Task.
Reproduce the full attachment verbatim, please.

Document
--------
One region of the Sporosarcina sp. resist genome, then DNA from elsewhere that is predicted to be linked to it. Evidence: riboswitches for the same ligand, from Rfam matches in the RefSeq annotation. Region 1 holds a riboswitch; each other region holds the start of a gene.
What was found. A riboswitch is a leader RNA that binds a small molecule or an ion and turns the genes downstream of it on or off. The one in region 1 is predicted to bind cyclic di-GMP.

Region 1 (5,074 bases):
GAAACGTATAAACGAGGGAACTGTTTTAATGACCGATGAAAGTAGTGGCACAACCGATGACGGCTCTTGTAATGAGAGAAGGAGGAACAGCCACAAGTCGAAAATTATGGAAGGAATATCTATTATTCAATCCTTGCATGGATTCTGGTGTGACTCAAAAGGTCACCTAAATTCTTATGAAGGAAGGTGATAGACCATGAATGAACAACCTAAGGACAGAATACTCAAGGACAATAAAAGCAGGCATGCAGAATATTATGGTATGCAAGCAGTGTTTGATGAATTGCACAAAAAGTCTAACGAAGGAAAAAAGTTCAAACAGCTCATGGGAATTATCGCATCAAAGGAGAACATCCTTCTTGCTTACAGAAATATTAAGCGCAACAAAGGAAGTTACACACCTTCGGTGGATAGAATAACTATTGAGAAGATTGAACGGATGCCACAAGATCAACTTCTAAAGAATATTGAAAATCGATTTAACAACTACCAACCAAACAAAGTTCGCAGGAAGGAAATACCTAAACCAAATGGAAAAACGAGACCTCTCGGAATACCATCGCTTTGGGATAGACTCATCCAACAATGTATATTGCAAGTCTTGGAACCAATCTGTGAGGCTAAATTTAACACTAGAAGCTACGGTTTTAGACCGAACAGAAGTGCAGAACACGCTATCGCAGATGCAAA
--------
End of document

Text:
One region of the Sporosarcina sp. resist genome, then DNA from elsewhere that is predicted to be linked to it. Evidence: riboswitches for the same ligand, from Rfam matches in the RefSeq annotation. Region 1 holds a riboswitch; each other region holds the start of a gene.
What was found. A riboswitch is a leader RNA that binds a small molecule or an ion and turns the genes downstream of it on or off. The one in region 1 is predicted to bind cyclic di-GMP.

Region 1 (5,074 bases):
GAAACGTATAAACGAGGGAACTGTTTTAATGACCGATGAAAGTAGTGGCACAACCGATGACGGCTCTTGTAATGAGAGAAGGAGGAACAGCCACAAGTCGAAAATTATGGAAGGAATATCTATTATTCAATCCTTGCATGGATTCTGGTGTGACTCAAAAGGTCACCTAAATTCTTATGAAGGAAGGTGATAGACCATGAATGAACAACCTAAGGACAGAATACTCAAGGACAATAAAAGCAGGCATGCAGAATATTATGGTATGCAAGCAGTGTTTGATGAATTGCACAAAAAGTCTAACGAAGGAAAAAAGTTCAAACAGCTCATGGGAATTATCGCATCAAAGGAGAACATCCTTCTTGCTTACAGAAATATTAAGCGCAACAAAGGAAGTTACACACCTTCGGTGGATAGAATAACTATTGAGAAGATTGAACGGATGCCACAAGATCAACTTCTAAAGAATATTGAAAATCGATTTAACAACTACCAACCAAACAAAGTTCGCAGGAAGGAAATACCTAAACCAAATGGAAAAACGAGACCTCTCGGAATACCATCGCTTTGGGATAGACTCATCCAACAATGTATATTGCAAGTCTTGGAACCAATCTGTGAGGCTAAATTTAACACTAGAAGCTACGGTTTTAGACCGAACAGAAGTGCAGAACACGCTATCGCAGATGCAAA